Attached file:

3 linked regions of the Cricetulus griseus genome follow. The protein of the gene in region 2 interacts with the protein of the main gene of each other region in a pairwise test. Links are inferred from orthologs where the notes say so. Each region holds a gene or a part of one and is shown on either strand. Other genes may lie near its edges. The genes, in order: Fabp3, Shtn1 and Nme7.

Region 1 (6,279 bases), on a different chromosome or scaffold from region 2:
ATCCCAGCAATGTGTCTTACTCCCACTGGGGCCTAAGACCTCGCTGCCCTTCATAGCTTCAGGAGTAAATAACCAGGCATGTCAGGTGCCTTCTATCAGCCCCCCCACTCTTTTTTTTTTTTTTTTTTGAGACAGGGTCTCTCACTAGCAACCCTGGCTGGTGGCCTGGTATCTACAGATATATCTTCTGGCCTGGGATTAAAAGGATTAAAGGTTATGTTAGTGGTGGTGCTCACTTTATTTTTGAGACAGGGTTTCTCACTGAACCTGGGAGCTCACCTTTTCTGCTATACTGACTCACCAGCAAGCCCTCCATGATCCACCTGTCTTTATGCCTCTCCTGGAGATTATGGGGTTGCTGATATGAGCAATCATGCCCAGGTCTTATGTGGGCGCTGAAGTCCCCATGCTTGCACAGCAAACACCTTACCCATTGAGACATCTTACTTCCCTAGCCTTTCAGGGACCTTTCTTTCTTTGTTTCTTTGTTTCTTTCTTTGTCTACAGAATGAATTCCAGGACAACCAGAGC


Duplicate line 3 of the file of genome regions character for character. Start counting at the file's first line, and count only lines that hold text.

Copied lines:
ATCCCAGCAATGTGTCTTACTCCCACTGGGGCCTAAGACCTCGCTGCCCTTCATAGCTTCAGGAGTAAATAACCAGGCATGTCAGGTGCCTTCTATCAGCCCCCCCACTCTTTTTTTTTTTTTTTTTTGAGACAGGGTCTCTCACTAGCAACCCTGGCTGGTGGCCTGGTATCTACAGATATATCTTCTGGCCTGGGATTAAAAGGATTAAAGGTTATGTTAGTGGTGGTGCTCACTTTATTTTTGAGACAGGGTTTCTCACTGAACCTGGGAGCTCACCTTTTCTGCTATACTGACTCACCAGCAAGCCCTCCATGATCCACCTGTCTTTATGCCTCTCCTGGAGATTATGGGGTTGCTGATATGAGCAATCATGCCCAGGTCTTATGTGGGCGCTGAAGTCCCCATGCTTGCACAGCAAACACCTTACCCATTGAGACATCTTACTTCCCTAGCCTTTCAGGGACCTTTCTTTCTTTGTTTCTTTGTTTCTTTCTTTGTCTACAGAATGAATTCCAGGACAACCAGAGC